Dean Kamen
Co-founder, FIRST; President, DEKA Research and Development

Eliminating the Guesswork of Designer Pills

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In our lifetime we’re going to start to see individual therapies customized for individual patients, and it’s going to change the way people get health care.

Dean Kamen

Dean Kamen is an American scientist and inventor whose products include the Segway human transporter (HT) and the iBOT battery-powered wheelchair. His inventions include medical devices and futuristic gizmos that Kamen hopes will revolutionize the way we live and travel.

In 1989, Kamen founded FIRST (For Inspiration and Recognition of Science and Technology), a robotics competition for high school students. In 2007, it held 37 competitions in countries such as Israel, Brazil, Canada, and the United States.

Kamen is the President of DEKA Research and Development.

Kamen was elected to the National Academy of Engineering in 1997 for his biomedical devices and for making engineering more popular among high school students. He was awarded the National Medal of Technology in 2000 by then President Clinton for inventions that have advanced medical care worldwide. In 2002, Kamen was awarded the Lemelson-MIT Prize for inventors, for his invention of the Segway and of an infusion pump for diabetics. In 2005 he was inducted into the National Inventors Hall of Fame for his invention of the AutoSyringe. In 2006 Kamen was awarded the Global Humanitarian Action Award by the United Nations.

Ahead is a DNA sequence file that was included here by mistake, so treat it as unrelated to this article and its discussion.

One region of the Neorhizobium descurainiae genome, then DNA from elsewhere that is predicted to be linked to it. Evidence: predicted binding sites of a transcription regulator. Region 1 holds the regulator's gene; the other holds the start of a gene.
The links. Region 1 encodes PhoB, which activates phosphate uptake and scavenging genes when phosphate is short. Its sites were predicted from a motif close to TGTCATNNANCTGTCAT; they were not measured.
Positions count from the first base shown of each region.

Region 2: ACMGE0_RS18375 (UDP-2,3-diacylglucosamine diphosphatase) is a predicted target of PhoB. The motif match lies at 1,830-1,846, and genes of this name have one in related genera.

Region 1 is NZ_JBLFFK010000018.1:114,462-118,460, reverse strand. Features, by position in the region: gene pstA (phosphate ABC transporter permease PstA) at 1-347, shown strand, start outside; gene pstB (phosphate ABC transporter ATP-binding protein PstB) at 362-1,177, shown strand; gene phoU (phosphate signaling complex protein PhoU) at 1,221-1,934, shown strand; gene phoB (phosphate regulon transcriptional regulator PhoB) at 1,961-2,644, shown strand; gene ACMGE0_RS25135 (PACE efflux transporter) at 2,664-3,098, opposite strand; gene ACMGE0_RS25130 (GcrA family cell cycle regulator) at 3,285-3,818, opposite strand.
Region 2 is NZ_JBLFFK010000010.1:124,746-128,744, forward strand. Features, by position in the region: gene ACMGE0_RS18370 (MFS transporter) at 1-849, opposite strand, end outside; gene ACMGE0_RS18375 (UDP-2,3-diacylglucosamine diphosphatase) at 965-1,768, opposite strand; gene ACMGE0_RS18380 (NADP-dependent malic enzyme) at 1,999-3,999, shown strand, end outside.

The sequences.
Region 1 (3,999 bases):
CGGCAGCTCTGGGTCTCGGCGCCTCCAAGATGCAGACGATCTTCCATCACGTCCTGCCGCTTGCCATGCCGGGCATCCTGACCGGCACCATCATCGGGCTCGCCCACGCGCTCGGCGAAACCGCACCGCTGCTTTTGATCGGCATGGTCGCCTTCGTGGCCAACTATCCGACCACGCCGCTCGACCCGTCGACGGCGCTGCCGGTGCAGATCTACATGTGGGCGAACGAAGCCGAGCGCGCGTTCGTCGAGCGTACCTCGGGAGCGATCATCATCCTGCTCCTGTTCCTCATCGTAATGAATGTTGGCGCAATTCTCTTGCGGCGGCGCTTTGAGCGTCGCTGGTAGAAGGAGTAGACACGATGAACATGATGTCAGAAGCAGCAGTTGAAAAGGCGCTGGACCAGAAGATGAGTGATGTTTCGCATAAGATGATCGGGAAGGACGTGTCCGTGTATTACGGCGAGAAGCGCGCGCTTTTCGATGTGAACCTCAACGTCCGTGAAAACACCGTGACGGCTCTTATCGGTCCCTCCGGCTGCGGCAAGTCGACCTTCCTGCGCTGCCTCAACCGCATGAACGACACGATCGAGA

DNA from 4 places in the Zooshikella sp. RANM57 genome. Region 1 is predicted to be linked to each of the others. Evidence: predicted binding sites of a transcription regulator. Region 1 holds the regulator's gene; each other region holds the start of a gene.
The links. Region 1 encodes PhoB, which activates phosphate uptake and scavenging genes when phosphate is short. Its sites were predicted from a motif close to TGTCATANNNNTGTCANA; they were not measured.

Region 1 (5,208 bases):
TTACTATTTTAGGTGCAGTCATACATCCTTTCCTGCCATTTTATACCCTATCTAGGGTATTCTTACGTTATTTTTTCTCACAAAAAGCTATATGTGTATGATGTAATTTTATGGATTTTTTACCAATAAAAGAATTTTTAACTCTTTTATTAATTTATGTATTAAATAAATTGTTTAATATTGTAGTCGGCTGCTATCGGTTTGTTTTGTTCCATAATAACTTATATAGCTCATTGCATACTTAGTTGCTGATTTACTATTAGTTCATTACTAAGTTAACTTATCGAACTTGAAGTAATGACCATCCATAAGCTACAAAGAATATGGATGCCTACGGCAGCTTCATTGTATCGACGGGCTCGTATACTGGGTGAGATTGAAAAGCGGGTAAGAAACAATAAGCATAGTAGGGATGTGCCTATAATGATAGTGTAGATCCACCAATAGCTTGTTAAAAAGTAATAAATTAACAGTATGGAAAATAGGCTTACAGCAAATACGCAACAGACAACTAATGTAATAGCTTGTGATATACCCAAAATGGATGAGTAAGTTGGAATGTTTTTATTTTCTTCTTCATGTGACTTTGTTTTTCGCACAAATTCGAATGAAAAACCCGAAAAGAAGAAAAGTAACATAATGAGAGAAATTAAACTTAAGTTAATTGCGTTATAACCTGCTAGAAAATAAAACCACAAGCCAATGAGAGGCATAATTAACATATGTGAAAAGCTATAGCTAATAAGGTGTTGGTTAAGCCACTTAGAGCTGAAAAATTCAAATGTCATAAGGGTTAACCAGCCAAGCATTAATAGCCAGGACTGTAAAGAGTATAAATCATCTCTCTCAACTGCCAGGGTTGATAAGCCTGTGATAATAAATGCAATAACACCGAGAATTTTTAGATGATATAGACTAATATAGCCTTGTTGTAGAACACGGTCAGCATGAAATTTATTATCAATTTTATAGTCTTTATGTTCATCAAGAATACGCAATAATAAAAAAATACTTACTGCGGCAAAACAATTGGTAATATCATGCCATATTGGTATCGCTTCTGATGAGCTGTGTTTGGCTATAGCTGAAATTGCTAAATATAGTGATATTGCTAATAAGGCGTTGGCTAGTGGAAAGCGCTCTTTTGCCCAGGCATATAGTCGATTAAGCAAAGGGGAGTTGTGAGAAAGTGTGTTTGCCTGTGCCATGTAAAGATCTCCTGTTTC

Question: How important will personalized medicine become in the future?

Dean Kamen: In some cases the medical technology is now allowing people to diagnose long before there are any symptoms. What might happen if we don’t intercede, or even if it’s going to happen, and we can’t intercede yet, how we can prepare for it.

A world in which you can get a therapy designed to improve your personal quality of life, it doesn’t have to be a pill that was tested against a broad-based of statistical people that are presumed to be somewhat similar to you, in which 30% were cured, and 30% were uncured, and 40% had terrible side effects, and you’re supposed to swallow this pill hoping you’re on the right 30%.

I think in our lifetime, that level of acceptance of “well, we couldn’t do any better,” won’t be tolerated. We’re going to start to see individual therapies customized for individual patients, and it’s going to change the way people get healthcare.

Conducted on: June 9, 2009.